The rapid economic growth of the BRIC — Brazil, Russia, India and China — has helped create the global commodity boom and strengthened its trade ties with low income countries (LIC), International Monetary Fund has said.
The value of LIC-BRIC trade has grown six-fold over the past decade, a policy paper of IMF, dated January 12 but made public on Friday, stated.
As bilateral trade has expanded, financial flows from BRIC to LICs — both in the form of foreign direct investment and development financing — have also increased rapidly.
During the same period, LIC economies have grown at an annual average rate of 4.7 per cent, it said.
While improved macro-economic management has been critical to this strong economic performance, the more favorable external environment — the emergence of BRIC was an important contributing factor, IMF noted.
The IMF policy paper states the bilateral trade, which grew exponentially over the past decade, is the “backbone of LIC-BRIC relations.”
“These expanding trade flows have had a significant positive impact on LICs’ overall trade performance,” it added.
Economic expansion in BRIC nations and the strong economic complementarity between the two groups of countries have underpinned the rapid growth and high intensity of bilateral trade, the paper said.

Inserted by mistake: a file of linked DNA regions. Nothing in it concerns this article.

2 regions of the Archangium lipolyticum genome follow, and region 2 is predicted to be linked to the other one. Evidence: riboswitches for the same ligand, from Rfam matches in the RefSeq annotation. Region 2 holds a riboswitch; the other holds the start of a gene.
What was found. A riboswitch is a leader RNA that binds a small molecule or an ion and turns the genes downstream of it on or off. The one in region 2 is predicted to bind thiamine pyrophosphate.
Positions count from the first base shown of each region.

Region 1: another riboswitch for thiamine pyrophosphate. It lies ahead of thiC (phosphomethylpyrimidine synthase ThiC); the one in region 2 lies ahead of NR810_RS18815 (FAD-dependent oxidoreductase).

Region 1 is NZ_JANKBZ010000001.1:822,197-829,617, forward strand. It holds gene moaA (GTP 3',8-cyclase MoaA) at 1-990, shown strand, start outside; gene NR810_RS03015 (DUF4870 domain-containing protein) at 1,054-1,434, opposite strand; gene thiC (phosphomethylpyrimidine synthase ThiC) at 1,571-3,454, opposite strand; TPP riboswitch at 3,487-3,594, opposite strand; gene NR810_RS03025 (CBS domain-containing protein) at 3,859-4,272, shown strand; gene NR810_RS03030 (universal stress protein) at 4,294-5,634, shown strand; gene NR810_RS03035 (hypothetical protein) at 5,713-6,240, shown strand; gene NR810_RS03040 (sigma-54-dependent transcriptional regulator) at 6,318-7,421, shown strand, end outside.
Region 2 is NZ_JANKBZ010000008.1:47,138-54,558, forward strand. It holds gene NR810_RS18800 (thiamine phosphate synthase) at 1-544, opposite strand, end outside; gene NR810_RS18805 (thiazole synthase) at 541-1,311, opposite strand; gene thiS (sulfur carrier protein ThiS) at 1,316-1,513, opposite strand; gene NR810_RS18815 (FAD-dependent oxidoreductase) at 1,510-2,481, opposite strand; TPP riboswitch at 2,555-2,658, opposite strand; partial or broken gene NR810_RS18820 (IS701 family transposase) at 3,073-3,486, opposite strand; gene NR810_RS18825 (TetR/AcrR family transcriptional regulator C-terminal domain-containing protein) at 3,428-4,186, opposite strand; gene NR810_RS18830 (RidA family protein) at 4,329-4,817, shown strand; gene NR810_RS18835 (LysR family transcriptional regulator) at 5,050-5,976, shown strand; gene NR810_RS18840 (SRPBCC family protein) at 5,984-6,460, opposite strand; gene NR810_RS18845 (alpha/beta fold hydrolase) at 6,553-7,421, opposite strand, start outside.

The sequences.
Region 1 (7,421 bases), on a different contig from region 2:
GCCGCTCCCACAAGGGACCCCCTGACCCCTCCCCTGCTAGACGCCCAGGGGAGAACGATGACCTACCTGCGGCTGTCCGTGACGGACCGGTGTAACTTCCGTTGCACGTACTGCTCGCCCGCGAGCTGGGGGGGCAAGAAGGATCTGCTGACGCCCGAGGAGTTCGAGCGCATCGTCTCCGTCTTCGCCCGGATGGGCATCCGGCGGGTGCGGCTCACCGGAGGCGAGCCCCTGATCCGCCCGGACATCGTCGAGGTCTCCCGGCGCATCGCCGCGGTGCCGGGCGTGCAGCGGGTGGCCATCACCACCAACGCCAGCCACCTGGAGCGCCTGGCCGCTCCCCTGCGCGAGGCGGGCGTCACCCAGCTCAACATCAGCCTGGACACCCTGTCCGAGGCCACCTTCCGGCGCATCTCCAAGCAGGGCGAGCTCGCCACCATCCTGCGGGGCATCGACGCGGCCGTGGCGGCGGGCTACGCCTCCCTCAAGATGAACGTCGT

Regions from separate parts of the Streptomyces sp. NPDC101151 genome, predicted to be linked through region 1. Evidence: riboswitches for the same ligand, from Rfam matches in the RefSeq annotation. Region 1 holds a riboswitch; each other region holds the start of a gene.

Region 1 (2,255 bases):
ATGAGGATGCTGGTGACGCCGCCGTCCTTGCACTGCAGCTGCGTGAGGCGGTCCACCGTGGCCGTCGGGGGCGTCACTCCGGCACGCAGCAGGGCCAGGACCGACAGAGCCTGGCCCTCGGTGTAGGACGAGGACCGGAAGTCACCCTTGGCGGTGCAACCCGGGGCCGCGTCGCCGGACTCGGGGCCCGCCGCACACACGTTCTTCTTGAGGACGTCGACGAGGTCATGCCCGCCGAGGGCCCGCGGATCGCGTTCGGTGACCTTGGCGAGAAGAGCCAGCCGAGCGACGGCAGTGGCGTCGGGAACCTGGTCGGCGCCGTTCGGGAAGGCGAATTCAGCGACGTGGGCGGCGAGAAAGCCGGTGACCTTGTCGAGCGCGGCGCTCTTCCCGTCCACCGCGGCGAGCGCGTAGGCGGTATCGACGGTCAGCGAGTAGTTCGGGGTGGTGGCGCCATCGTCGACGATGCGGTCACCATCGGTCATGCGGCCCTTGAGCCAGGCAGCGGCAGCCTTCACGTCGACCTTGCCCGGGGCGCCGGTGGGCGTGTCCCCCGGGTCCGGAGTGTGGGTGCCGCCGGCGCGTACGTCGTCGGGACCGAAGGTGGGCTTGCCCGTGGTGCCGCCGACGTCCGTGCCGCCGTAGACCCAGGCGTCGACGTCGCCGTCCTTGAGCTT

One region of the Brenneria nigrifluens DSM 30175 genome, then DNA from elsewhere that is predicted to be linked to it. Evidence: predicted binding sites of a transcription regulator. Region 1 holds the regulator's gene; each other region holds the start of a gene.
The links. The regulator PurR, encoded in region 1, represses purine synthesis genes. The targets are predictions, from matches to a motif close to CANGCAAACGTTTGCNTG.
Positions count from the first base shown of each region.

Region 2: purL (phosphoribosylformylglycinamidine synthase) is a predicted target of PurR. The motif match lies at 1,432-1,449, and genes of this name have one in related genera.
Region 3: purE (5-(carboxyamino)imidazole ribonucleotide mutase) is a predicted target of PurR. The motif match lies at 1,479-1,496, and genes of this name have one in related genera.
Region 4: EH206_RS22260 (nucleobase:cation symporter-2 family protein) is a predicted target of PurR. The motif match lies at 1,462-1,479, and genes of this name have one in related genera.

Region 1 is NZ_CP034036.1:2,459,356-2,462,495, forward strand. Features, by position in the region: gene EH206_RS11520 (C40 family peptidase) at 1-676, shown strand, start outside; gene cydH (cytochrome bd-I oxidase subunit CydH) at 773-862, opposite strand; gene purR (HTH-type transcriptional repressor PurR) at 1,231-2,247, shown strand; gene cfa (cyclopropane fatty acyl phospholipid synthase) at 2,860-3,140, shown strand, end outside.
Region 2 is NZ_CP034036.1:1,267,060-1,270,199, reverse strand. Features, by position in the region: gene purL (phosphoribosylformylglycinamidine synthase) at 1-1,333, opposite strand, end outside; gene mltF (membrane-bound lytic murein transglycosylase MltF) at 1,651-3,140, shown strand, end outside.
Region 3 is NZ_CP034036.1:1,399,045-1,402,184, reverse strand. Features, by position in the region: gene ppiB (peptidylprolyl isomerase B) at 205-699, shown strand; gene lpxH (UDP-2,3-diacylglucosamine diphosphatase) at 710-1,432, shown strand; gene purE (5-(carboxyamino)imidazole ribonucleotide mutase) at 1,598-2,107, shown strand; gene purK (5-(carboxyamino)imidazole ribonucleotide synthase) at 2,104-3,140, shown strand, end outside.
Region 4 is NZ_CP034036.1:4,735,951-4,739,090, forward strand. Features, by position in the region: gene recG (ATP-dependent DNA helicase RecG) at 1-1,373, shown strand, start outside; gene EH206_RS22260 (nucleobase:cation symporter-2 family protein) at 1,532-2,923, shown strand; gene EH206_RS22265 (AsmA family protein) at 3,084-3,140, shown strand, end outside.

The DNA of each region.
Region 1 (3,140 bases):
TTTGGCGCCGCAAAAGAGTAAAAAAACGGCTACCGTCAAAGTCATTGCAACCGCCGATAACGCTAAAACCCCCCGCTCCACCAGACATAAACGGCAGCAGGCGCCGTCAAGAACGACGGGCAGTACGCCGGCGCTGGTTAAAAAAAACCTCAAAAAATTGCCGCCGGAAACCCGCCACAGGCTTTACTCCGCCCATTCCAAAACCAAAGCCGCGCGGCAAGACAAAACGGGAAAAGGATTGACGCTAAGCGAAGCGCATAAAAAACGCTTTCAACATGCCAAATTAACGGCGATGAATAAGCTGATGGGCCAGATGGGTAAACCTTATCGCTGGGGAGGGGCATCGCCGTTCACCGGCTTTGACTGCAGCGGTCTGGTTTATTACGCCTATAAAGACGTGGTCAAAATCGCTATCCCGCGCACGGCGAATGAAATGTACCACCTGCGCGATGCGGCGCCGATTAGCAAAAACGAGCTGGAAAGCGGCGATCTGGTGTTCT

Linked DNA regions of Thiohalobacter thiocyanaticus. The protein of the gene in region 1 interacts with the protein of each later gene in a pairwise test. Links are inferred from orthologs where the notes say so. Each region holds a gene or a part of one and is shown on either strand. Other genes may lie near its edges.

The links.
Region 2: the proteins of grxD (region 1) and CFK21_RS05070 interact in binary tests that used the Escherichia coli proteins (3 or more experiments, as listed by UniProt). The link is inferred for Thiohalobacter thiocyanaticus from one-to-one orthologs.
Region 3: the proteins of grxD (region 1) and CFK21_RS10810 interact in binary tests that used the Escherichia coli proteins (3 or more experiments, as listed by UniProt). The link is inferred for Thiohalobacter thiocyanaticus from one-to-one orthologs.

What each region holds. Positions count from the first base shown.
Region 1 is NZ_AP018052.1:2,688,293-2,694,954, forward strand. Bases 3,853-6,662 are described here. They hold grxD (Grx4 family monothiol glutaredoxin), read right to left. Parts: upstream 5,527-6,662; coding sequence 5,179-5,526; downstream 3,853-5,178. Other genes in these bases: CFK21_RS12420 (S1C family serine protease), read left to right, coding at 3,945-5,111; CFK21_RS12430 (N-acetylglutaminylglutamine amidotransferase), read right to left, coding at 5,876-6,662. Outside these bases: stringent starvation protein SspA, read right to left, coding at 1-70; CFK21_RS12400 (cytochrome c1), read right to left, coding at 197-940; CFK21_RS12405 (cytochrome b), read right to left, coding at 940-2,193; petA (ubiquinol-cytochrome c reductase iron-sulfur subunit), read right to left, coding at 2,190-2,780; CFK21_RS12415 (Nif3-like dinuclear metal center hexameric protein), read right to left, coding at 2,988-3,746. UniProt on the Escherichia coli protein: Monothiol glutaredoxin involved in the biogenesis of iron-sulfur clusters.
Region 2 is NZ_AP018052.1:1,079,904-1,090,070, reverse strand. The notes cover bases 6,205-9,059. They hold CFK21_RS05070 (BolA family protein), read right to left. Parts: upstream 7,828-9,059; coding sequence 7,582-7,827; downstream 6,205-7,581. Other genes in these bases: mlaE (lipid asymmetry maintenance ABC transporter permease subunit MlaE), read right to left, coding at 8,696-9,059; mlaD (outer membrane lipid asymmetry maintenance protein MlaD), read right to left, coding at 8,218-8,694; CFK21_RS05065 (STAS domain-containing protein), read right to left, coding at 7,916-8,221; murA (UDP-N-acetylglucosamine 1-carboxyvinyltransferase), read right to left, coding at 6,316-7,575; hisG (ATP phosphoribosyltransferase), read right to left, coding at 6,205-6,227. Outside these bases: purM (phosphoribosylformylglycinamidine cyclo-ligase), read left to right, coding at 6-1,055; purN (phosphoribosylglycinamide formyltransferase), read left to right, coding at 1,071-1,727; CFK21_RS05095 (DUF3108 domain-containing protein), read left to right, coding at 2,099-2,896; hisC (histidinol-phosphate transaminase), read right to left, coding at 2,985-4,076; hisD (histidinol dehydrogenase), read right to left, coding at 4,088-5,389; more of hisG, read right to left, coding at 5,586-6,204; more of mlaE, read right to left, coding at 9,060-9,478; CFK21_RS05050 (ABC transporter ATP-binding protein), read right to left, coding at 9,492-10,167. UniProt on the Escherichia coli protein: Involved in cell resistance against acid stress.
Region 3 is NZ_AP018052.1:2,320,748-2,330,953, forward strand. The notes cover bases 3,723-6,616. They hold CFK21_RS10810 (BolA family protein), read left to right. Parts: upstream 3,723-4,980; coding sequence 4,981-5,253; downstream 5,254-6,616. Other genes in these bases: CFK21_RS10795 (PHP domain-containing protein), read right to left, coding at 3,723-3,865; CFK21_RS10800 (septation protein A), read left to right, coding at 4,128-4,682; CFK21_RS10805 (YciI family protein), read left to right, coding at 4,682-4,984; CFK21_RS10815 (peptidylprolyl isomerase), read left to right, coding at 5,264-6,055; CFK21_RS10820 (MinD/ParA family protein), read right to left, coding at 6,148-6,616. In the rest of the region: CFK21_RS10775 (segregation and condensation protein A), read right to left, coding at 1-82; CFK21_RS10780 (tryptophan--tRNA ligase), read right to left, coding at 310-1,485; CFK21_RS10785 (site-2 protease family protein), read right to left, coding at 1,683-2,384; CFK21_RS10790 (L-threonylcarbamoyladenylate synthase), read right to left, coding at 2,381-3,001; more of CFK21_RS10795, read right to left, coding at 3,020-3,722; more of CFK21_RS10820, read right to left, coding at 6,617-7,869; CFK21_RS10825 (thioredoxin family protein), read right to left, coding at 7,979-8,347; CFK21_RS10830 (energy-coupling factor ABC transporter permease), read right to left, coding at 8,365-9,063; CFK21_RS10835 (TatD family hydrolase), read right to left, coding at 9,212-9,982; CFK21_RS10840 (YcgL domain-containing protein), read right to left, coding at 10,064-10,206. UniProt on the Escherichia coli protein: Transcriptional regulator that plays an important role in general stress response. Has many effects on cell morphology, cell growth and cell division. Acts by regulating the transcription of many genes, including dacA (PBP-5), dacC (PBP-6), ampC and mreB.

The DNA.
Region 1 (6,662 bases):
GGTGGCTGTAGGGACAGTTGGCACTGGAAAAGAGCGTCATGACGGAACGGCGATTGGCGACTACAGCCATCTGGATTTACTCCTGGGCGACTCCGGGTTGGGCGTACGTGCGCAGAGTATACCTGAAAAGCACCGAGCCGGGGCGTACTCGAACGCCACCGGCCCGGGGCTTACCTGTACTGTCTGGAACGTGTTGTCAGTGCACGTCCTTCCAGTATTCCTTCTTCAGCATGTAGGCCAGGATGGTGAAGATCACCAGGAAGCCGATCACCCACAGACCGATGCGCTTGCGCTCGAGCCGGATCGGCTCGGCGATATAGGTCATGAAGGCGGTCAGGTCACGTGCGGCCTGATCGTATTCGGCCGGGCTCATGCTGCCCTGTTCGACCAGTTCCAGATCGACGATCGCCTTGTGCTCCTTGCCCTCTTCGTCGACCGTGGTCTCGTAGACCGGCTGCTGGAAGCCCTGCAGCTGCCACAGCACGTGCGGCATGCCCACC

“Many LICs in general have a strong comparative advantage in commodities while most BRICs are competitive producers of manufactured goods.”
BRIC demand for commodities resulted in a significant improvement in LICs’ terms of trade.
There is potential to further increase LIC-BRIC trade by lowering tariff and non-tariff barriers on both sides, reducing tariff escalation, extending preferential access for LIC exports, and making rules of origin more liberal in the existing preference schemes, IMF said.
The paper stated starting from a low base, BRIC’s FDI inflows to LICs have grown rapidly. Initial investment, mostly by state-owned companies, has often been destined for natural resource industries.
Over time, however, investment appears to be spreading to agriculture, manufacturing, and service industries.
Many ‘non resource-rich’ countries have also attracted significant investment.
Moreover, private companies, particularly small and medium-sized ones from BRICs, have become active investors, with the potential to form industrial clusters in some LICs as seen in East Asia, it said.
A key challenge for LIC policymakers is to ensure BRIC FDI inflows, as well as FDI from other sources, continue to boost local firms’ links with the global economy and help enhance domestic resource mobilisation, the paper stated.
“Thus continued improvement in the investment climate is important, as are policies to encourage joint ventures and local employment,” it added.